New vehicle production globally for the rest of this year and into 2021 is also likely to be scaled back through vehicle production being halted during year and reduced perceived demand for new vehicles over the next few years.

The New Zealand Business Bolthole

Stories of overseas billionaires having bolthole homes in NZ is not news. However, the success that NZ has had in flattening the covid.19 curve and moving to reopening has seen talk of overseas businesses having a NZ bolthole contingency.

That is as one commentator described it: “fly over your team, spend two weeks in quarantine, don't even think of dodging our taxes, commit to staying at least a year, hire some local staff, set up in a little Eden with WiFi, and resume life with work meetings and schools and cafés as if the global nightmare never happened. Then see if you ever want to go home again.”

The new demand is for a safe haven from Covid-19 and similar future pandemics. The ideal for many westerners would be an English-speaking democracy with a developed economy, lots of space and nice weather, though not so hot that it catches fire in summer.

The demand for such spaces may also fall outside of the larger population centres, due to both cost and wanting to avoid congestion. The provinces may win out here.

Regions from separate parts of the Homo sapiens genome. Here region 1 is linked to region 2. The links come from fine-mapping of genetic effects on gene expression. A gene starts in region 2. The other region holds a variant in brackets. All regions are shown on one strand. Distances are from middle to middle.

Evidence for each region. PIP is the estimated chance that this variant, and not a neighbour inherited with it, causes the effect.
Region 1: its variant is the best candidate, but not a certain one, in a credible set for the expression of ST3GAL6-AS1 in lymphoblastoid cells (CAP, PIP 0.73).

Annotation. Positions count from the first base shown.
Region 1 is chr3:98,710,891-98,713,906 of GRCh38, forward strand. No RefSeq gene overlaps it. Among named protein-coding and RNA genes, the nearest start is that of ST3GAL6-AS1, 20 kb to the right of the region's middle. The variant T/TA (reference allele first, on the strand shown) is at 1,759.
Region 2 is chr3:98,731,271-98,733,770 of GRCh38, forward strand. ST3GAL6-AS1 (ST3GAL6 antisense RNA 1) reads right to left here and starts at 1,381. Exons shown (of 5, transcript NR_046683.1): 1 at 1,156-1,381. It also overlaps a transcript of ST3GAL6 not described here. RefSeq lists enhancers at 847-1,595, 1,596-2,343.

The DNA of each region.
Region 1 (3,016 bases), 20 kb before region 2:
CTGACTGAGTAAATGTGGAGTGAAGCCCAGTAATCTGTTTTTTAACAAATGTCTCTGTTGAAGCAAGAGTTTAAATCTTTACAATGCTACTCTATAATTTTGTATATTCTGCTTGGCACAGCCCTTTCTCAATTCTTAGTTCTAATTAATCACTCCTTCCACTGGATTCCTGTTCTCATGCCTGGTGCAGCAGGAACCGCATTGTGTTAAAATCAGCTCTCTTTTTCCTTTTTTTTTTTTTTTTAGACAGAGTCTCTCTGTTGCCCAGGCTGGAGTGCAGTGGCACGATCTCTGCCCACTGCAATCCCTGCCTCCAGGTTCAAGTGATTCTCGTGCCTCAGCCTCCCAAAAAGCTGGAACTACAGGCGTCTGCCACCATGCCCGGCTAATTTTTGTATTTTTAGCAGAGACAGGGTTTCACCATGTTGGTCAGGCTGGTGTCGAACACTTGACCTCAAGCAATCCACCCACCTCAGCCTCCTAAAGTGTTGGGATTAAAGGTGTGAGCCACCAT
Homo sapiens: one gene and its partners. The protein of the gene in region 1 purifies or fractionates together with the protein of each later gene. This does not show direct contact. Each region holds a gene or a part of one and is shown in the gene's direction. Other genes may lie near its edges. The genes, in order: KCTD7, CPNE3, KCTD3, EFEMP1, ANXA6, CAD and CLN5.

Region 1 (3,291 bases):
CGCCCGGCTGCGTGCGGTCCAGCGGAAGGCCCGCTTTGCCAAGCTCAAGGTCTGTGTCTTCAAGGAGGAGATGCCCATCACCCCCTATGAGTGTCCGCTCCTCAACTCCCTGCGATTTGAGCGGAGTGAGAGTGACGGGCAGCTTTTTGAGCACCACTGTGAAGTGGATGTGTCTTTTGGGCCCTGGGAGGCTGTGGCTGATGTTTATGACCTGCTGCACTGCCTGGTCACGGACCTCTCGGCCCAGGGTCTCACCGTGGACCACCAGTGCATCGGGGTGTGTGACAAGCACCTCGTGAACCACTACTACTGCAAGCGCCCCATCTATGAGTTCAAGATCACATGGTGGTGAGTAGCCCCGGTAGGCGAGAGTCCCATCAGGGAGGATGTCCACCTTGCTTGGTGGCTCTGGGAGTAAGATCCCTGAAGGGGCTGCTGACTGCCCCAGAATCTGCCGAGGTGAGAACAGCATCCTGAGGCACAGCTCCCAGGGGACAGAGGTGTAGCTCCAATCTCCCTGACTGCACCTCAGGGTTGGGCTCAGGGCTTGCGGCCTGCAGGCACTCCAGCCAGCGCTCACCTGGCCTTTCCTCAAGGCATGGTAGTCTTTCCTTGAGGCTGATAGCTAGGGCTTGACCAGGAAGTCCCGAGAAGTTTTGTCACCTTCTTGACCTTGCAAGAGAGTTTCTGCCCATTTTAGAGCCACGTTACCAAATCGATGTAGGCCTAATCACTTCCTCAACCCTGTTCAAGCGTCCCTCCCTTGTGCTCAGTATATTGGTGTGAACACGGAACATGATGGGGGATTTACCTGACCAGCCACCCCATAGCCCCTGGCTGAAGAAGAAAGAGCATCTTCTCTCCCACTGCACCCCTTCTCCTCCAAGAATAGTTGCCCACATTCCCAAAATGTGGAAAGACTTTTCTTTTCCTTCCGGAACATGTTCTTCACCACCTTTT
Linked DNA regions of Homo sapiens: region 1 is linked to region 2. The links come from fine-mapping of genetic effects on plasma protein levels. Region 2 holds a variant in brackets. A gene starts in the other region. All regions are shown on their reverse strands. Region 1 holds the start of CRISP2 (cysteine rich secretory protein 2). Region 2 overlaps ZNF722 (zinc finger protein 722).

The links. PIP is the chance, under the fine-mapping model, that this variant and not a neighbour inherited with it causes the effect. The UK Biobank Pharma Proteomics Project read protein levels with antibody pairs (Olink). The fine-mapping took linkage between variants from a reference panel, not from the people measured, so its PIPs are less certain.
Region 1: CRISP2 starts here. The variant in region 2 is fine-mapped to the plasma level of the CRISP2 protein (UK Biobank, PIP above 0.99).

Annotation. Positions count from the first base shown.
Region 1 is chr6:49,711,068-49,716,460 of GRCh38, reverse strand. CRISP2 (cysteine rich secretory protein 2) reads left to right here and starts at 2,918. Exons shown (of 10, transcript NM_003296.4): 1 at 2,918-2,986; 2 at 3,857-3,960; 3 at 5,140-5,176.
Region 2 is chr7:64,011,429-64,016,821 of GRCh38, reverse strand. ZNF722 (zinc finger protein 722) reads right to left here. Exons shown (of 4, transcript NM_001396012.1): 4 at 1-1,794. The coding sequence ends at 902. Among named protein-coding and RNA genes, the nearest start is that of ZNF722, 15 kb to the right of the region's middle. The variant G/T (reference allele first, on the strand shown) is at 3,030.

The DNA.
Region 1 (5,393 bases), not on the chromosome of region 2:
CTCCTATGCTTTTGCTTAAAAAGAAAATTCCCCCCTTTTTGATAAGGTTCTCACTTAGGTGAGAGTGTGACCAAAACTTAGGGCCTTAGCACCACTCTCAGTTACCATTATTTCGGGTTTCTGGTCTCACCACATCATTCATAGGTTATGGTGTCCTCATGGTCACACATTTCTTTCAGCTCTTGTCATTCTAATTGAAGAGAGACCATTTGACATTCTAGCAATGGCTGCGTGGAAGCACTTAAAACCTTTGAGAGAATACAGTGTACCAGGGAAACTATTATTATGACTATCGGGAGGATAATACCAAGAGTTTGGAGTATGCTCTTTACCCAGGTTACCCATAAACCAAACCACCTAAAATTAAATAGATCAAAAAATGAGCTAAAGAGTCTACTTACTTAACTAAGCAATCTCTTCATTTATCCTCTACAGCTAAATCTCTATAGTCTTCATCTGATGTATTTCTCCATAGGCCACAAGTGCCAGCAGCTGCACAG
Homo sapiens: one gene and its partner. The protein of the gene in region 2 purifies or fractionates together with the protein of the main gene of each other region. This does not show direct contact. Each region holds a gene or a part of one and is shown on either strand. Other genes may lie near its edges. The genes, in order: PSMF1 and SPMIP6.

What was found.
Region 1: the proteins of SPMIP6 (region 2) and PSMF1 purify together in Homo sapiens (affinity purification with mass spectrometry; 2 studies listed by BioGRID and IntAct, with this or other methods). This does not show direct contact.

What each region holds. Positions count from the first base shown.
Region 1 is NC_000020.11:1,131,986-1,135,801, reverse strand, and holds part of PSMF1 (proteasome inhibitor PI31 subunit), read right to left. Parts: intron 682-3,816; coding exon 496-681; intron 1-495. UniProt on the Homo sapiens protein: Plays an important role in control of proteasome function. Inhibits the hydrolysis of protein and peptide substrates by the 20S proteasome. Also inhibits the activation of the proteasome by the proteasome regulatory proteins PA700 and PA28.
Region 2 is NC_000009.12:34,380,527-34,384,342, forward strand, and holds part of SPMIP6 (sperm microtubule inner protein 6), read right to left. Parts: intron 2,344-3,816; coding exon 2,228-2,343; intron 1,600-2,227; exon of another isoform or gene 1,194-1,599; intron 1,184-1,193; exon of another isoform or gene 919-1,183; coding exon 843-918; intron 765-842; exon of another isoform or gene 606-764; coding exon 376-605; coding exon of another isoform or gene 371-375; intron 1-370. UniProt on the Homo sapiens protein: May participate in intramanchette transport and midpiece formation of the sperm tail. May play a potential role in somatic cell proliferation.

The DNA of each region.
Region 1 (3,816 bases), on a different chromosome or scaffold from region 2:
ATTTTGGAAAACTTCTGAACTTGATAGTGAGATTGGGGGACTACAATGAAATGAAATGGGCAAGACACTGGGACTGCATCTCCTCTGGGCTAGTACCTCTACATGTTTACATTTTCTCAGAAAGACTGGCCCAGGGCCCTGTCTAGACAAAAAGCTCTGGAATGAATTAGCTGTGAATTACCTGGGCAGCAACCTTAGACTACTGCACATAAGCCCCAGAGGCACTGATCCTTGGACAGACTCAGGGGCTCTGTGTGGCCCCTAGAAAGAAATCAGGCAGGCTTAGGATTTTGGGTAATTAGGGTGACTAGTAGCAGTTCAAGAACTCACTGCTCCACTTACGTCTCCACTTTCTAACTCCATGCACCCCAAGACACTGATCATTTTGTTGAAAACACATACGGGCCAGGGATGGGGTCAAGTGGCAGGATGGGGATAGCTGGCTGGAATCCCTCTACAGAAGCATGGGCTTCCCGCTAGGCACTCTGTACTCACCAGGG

Technology Trends

We are seeing emerging trends in technology and innovation. The following is not personal advice to invest. Just some general views.

Those companies that have an established digital distribution network or infrastructure have come through the start of 2020 in good shape. Amazon was already a massive company but its online trading ability and systems technology that it on sells to other tech companies has seen its share price well supported. Netflix with its large library of online content has been one of the companies whose share price has risen through the pandemic. It is now the same size as Disney. Not too bad for a company only established in 1997. And Zoom who provides video conferencing, established in 2011 now has a market value over 2 times higher than NZ’s largest company.